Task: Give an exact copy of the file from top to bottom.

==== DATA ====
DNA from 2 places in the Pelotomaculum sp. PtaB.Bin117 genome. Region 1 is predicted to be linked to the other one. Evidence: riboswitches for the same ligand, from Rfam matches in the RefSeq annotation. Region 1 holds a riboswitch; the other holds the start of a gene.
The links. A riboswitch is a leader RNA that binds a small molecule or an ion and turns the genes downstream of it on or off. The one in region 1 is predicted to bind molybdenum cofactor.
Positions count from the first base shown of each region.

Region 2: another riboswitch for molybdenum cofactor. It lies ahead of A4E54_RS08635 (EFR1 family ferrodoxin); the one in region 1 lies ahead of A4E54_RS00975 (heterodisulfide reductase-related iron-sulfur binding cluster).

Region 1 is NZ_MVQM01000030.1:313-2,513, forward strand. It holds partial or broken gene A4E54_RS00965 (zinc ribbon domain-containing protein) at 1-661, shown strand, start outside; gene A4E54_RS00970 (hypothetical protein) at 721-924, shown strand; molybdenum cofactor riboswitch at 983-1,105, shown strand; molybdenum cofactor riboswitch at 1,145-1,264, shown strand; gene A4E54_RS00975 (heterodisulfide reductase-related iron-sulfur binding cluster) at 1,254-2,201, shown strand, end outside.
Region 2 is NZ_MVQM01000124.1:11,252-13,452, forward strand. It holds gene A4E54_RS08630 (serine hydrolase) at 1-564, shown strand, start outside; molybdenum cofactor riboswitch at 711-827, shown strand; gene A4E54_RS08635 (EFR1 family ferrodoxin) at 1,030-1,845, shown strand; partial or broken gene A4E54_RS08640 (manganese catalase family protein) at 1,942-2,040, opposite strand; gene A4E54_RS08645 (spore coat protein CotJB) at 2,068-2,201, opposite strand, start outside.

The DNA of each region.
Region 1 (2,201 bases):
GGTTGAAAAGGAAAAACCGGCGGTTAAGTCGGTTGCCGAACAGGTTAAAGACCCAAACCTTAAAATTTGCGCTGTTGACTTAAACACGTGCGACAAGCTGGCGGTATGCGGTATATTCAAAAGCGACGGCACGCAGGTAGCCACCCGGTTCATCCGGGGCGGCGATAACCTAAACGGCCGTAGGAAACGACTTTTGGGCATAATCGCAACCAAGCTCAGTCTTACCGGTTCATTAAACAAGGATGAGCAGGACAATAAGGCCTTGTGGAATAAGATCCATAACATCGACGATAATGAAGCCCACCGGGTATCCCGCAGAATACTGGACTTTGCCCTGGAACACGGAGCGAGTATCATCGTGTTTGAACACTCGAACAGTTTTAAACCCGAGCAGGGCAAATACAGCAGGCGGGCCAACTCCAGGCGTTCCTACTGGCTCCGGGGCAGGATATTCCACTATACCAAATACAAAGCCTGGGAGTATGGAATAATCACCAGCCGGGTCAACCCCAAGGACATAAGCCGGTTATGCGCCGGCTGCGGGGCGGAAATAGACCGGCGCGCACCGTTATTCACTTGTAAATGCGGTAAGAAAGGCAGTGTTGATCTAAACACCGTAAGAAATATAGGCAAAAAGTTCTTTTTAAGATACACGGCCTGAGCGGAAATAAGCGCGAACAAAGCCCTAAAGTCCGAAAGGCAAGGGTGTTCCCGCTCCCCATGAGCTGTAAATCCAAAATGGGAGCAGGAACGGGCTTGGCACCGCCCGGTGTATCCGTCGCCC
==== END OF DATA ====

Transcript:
DNA from 2 places in the Pelotomaculum sp. PtaB.Bin117 genome. Region 1 is predicted to be linked to the other one. Evidence: riboswitches for the same ligand, from Rfam matches in the RefSeq annotation. Region 1 holds a riboswitch; the other holds the start of a gene.
The links. A riboswitch is a leader RNA that binds a small molecule or an ion and turns the genes downstream of it on or off. The one in region 1 is predicted to bind molybdenum cofactor.
Positions count from the first base shown of each region.

Region 2: another riboswitch for molybdenum cofactor. It lies ahead of A4E54_RS08635 (EFR1 family ferrodoxin); the one in region 1 lies ahead of A4E54_RS00975 (heterodisulfide reductase-related iron-sulfur binding cluster).

Region 1 is NZ_MVQM01000030.1:313-2,513, forward strand. It holds partial or broken gene A4E54_RS00965 (zinc ribbon domain-containing protein) at 1-661, shown strand, start outside; gene A4E54_RS00970 (hypothetical protein) at 721-924, shown strand; molybdenum cofactor riboswitch at 983-1,105, shown strand; molybdenum cofactor riboswitch at 1,145-1,264, shown strand; gene A4E54_RS00975 (heterodisulfide reductase-related iron-sulfur binding cluster) at 1,254-2,201, shown strand, end outside.
Region 2 is NZ_MVQM01000124.1:11,252-13,452, forward strand. It holds gene A4E54_RS08630 (serine hydrolase) at 1-564, shown strand, start outside; molybdenum cofactor riboswitch at 711-827, shown strand; gene A4E54_RS08635 (EFR1 family ferrodoxin) at 1,030-1,845, shown strand; partial or broken gene A4E54_RS08640 (manganese catalase family protein) at 1,942-2,040, opposite strand; gene A4E54_RS08645 (spore coat protein CotJB) at 2,068-2,201, opposite strand, start outside.

The DNA of each region.
Region 1 (2,201 bases):
GGTTGAAAAGGAAAAACCGGCGGTTAAGTCGGTTGCCGAACAGGTTAAAGACCCAAACCTTAAAATTTGCGCTGTTGACTTAAACACGTGCGACAAGCTGGCGGTATGCGGTATATTCAAAAGCGACGGCACGCAGGTAGCCACCCGGTTCATCCGGGGCGGCGATAACCTAAACGGCCGTAGGAAACGACTTTTGGGCATAATCGCAACCAAGCTCAGTCTTACCGGTTCATTAAACAAGGATGAGCAGGACAATAAGGCCTTGTGGAATAAGATCCATAACATCGACGATAATGAAGCCCACCGGGTATCCCGCAGAATACTGGACTTTGCCCTGGAACACGGAGCGAGTATCATCGTGTTTGAACACTCGAACAGTTTTAAACCCGAGCAGGGCAAATACAGCAGGCGGGCCAACTCCAGGCGTTCCTACTGGCTCCGGGGCAGGATATTCCACTATACCAAATACAAAGCCTGGGAGTATGGAATAATCACCAGCCGGGTCAACCCCAAGGACATAAGCCGGTTATGCGCCGGCTGCGGGGCGGAAATAGACCGGCGCGCACCGTTATTCACTTGTAAATGCGGTAAGAAAGGCAGTGTTGATCTAAACACCGTAAGAAATATAGGCAAAAAGTTCTTTTTAAGATACACGGCCTGAGCGGAAATAAGCGCGAACAAAGCCCTAAAGTCCGAAAGGCAAGGGTGTTCCCGCTCCCCATGAGCTGTAAATCCAAAATGGGAGCAGGAACGGGCTTGGCACCGCCCGGTGTATCCGTCGCCC